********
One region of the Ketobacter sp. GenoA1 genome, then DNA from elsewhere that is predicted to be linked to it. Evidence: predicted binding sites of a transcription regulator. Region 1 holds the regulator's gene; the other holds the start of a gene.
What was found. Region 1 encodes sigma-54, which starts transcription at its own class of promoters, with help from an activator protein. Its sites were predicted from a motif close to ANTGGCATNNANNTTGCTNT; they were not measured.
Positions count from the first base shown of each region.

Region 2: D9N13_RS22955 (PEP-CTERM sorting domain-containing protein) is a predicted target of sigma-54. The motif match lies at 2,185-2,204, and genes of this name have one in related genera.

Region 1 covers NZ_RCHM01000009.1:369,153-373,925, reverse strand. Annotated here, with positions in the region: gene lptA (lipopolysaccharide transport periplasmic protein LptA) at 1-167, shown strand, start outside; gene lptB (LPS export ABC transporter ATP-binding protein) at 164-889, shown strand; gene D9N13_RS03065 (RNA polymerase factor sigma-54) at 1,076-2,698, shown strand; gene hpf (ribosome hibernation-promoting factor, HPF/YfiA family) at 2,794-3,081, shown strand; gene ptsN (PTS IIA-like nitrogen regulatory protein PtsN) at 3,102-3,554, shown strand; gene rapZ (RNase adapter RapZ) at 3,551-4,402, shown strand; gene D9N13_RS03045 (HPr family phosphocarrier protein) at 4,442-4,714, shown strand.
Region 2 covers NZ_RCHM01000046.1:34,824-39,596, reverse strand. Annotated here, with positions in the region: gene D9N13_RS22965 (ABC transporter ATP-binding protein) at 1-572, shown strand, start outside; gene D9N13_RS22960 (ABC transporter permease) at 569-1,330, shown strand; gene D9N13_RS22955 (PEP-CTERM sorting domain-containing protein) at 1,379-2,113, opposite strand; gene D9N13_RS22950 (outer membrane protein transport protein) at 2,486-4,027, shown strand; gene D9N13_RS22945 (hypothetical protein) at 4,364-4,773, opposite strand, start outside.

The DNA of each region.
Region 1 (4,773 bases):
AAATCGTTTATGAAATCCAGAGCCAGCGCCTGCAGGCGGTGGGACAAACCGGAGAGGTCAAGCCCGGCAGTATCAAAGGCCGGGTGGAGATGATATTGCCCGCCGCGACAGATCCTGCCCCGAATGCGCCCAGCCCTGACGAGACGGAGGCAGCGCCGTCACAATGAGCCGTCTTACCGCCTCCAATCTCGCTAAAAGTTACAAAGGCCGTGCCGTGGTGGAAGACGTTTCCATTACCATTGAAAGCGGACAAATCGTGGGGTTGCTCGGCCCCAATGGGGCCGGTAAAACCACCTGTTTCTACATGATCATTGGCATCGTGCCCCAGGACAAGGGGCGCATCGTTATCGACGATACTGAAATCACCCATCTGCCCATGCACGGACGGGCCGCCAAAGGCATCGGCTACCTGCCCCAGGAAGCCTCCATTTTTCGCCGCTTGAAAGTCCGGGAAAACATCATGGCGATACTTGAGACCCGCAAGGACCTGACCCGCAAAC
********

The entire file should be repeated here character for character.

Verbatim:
One region of the Ketobacter sp. GenoA1 genome, then DNA from elsewhere that is predicted to be linked to it. Evidence: predicted binding sites of a transcription regulator. Region 1 holds the regulator's gene; the other holds the start of a gene.
What was found. Region 1 encodes sigma-54, which starts transcription at its own class of promoters, with help from an activator protein. Its sites were predicted from a motif close to ANTGGCATNNANNTTGCTNT; they were not measured.
Positions count from the first base shown of each region.

Region 2: D9N13_RS22955 (PEP-CTERM sorting domain-containing protein) is a predicted target of sigma-54. The motif match lies at 2,185-2,204, and genes of this name have one in related genera.

Region 1 covers NZ_RCHM01000009.1:369,153-373,925, reverse strand. Annotated here, with positions in the region: gene lptA (lipopolysaccharide transport periplasmic protein LptA) at 1-167, shown strand, start outside; gene lptB (LPS export ABC transporter ATP-binding protein) at 164-889, shown strand; gene D9N13_RS03065 (RNA polymerase factor sigma-54) at 1,076-2,698, shown strand; gene hpf (ribosome hibernation-promoting factor, HPF/YfiA family) at 2,794-3,081, shown strand; gene ptsN (PTS IIA-like nitrogen regulatory protein PtsN) at 3,102-3,554, shown strand; gene rapZ (RNase adapter RapZ) at 3,551-4,402, shown strand; gene D9N13_RS03045 (HPr family phosphocarrier protein) at 4,442-4,714, shown strand.
Region 2 covers NZ_RCHM01000046.1:34,824-39,596, reverse strand. Annotated here, with positions in the region: gene D9N13_RS22965 (ABC transporter ATP-binding protein) at 1-572, shown strand, start outside; gene D9N13_RS22960 (ABC transporter permease) at 569-1,330, shown strand; gene D9N13_RS22955 (PEP-CTERM sorting domain-containing protein) at 1,379-2,113, opposite strand; gene D9N13_RS22950 (outer membrane protein transport protein) at 2,486-4,027, shown strand; gene D9N13_RS22945 (hypothetical protein) at 4,364-4,773, opposite strand, start outside.

The DNA of each region.
Region 1 (4,773 bases):
AAATCGTTTATGAAATCCAGAGCCAGCGCCTGCAGGCGGTGGGACAAACCGGAGAGGTCAAGCCCGGCAGTATCAAAGGCCGGGTGGAGATGATATTGCCCGCCGCGACAGATCCTGCCCCGAATGCGCCCAGCCCTGACGAGACGGAGGCAGCGCCGTCACAATGAGCCGTCTTACCGCCTCCAATCTCGCTAAAAGTTACAAAGGCCGTGCCGTGGTGGAAGACGTTTCCATTACCATTGAAAGCGGACAAATCGTGGGGTTGCTCGGCCCCAATGGGGCCGGTAAAACCACCTGTTTCTACATGATCATTGGCATCGTGCCCCAGGACAAGGGGCGCATCGTTATCGACGATACTGAAATCACCCATCTGCCCATGCACGGACGGGCCGCCAAAGGCATCGGCTACCTGCCCCAGGAAGCCTCCATTTTTCGCCGCTTGAAAGTCCGGGAAAACATCATGGCGATACTTGAGACCCGCAAGGACCTGACCCGCAAAC